Have you ever noticed how British actors regularly come to America and start booking roles that would normally go to Americans? No hate, we love ‘em all, but it’s just a fact. And hey, these Brits seem to possess stellar training, a disciplined, serious approach to the work, and a keen handle on the English language, so it’s no surprise they’re crushing the game. Daniel Kaluuya who skyrocketed to fame with his performance in the horror-thriller Get Out is originally from London; Bane himself, the great Tom Hardy, is from Hammersmith; American Psycho’s Christian Bale hails from Wales; Will Poulter of We’re the Millers comes off as a typical American teenager, but he was born in London; The Social Network actor and Spider-Man reboot star Andrew Garfield was born in Los Angeles, but was raised in Epsom, England; and the inimitable Daniel Day-Lewis of Gangs of New York, There Will Be Blood, and Lincoln was born in London, considers himself British, and resides in the hills of Annamoe, Ireland.

This is all well and good because these are phenomenal actors who’ve contributed greatly to many notable films and TV shows over the years. But why don’t we, in a healthy kinda way, turn the tables on our friends across the pond? Why can’t Americans book roles that would traditionally go to English actors? Turnabout is fair play, no? 

However, to audition for the next Withnail & I or Blow-Up or Trainspotting, you’ll have to master a regional accent of English.

Here are a few American actors who have played native Brits, and done it pretty darn well!

Safe, the underrated Netflix British detective series, stars Dexter star Michael C. Hall. Michael was born in Raleigh, North Carolina, and was educated at New York University’s Fine Arts program for acting, and yet he pulls off a decidedly authentic British accent. Many folks from the United Kingdom are quite impressed with Hall’s well-formed accent in the Harlan Coben mystery thriller. “I wanted to sound like a contemporary British person, not a Monty Python character,” he says. And concerning the key to a legitimate and convincing English accent, Michael had this to say: “I worked with the dialect guy on ‘The Crown’ and we were just making sure the accent was consistent. That the sounds I was making would plausibly be coming from the same mouth.”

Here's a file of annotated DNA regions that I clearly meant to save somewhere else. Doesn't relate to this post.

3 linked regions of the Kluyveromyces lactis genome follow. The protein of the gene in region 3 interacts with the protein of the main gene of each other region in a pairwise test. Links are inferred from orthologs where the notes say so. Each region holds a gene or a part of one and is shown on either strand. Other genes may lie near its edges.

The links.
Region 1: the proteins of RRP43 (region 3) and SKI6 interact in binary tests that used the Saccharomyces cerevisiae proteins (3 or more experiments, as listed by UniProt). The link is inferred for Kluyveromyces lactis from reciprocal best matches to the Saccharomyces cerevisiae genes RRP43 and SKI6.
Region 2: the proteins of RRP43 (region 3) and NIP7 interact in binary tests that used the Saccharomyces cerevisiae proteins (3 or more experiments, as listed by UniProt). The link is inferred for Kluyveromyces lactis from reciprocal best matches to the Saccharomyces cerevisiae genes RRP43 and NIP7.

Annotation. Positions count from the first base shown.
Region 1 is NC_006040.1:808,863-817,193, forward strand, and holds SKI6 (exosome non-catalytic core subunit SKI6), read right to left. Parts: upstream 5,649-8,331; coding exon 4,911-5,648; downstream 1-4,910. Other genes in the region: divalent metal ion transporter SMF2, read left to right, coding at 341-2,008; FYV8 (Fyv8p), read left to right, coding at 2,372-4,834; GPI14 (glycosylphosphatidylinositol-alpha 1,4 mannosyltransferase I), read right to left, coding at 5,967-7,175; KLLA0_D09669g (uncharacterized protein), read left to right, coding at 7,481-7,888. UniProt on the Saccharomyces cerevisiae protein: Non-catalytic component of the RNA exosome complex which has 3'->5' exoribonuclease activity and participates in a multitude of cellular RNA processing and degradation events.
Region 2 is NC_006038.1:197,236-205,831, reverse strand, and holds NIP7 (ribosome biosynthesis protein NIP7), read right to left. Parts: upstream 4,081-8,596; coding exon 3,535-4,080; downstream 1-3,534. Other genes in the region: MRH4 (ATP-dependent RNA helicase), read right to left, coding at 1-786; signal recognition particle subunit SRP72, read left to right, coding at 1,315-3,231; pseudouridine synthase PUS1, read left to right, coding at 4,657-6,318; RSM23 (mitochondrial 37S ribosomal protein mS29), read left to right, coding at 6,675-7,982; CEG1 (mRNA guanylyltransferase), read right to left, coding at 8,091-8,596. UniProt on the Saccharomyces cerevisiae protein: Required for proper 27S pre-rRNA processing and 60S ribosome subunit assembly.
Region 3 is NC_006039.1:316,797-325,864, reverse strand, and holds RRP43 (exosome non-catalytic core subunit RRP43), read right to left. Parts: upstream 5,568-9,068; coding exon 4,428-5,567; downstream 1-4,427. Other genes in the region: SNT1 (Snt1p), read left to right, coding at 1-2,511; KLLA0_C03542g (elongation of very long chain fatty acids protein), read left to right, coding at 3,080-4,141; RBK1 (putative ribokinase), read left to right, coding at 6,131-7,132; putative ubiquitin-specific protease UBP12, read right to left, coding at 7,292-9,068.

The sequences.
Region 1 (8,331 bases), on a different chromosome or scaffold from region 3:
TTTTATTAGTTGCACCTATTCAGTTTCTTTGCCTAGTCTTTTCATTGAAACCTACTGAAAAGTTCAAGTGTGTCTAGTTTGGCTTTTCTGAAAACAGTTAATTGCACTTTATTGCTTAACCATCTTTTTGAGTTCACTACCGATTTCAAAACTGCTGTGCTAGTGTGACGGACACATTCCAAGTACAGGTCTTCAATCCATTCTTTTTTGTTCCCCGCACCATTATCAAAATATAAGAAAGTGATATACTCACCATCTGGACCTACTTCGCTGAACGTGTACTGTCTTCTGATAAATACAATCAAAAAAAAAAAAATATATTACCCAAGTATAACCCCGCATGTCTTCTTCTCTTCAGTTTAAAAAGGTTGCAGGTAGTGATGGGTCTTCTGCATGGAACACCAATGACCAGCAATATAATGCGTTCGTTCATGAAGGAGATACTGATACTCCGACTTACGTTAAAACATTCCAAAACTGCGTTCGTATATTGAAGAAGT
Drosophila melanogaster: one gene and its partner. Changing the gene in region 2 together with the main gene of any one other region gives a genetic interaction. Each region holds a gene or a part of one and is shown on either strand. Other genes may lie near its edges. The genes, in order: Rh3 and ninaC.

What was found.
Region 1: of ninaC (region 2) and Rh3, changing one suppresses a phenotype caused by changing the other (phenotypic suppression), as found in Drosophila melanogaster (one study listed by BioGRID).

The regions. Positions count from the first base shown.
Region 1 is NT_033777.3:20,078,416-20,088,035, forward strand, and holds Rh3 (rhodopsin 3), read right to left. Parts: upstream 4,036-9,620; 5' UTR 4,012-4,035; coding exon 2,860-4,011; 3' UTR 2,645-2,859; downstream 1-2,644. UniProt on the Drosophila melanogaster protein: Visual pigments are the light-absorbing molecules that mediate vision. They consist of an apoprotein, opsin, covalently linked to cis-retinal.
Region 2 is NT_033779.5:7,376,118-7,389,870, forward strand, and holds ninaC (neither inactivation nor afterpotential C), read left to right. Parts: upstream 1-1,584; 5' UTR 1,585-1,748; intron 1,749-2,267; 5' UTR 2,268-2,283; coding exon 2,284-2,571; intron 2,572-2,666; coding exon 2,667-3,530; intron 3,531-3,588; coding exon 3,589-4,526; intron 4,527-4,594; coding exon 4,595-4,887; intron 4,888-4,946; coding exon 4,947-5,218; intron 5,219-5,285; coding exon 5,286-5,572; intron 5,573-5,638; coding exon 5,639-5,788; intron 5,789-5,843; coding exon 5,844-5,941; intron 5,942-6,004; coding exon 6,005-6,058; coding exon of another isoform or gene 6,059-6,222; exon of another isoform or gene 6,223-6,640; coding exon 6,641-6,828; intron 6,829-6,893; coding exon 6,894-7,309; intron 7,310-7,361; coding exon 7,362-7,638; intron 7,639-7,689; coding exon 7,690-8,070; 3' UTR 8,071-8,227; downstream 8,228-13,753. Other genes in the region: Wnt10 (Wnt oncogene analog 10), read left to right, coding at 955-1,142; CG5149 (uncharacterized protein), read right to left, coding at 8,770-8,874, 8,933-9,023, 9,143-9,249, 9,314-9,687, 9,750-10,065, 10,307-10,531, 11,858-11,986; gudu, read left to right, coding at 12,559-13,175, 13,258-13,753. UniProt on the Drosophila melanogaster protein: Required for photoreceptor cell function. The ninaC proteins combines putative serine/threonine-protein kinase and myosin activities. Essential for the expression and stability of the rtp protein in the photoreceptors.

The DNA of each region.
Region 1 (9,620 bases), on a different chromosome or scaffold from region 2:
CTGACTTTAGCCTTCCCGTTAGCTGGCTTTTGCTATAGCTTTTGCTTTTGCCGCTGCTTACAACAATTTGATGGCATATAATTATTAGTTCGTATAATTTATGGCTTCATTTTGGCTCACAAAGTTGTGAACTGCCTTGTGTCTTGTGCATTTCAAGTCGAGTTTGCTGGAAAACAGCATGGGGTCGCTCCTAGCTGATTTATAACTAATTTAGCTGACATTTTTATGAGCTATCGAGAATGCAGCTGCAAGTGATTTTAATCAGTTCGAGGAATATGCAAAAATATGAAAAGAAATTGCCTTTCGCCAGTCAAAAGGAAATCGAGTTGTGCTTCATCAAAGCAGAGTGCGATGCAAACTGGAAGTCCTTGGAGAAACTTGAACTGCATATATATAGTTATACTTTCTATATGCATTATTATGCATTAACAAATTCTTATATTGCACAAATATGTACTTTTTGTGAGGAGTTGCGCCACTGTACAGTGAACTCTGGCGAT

The legendary Johnny Depp has been tasked with a British accent in quite a few projects over the years. Most notably, he’s drunkenly warbled and spit the musings and dark secrets of one Captain Jack Sparrow in the Pirates of the Caribbean franchise. 

Masters of Accents had this to say about the larger-than-life actor’s English accent:

“It’s well-known Depp based his Jack Sparrow accent on Keith Richards and the result is pretty impressive. The British accent is almost meant to be slurred, and Depp pulls it off admirably in four films.”

In the Hughes Brothers horror-thriller From Hell, Depp delivers a pretty tough cockney accent as Fred Abberline, a drug-addled detective in search of Jack the Ripper. And in the Tim Burton musical Sweeney Todd, Johnny yet again affects a tough Londoners cockney accent to compelling effect. And the fact that Depp sings the macabre songs of anguish and revenge with such passion and dark commitment tends to empower the historical Victorian-era accent.

Angelina Jolie has taken on the challenge of an English accent in both the Lara Croft movies and the Maleficent franchise, among other films. In fact, she once stated that: “I still slide into an English accent every now and then from my ‘Tomb Raider’ days!” More recently, the Academy Award-winning actress has flexed her English accent playing the vengeful Maleficent in Disney’s dark fairytale. Given her talent and erudite nature, Jolie manages to carry out a credible accent and ultimately make it her own. “As Americans, we don’t have such a gift with language and so I tried to study and listen to a lot of tapes of British theater actors,” she says.

So, how’s your English accent? Are you ready to star in a British sitcom or a dramatic period piece? And if not, what are you waiting for? Get to work!

Comments

comments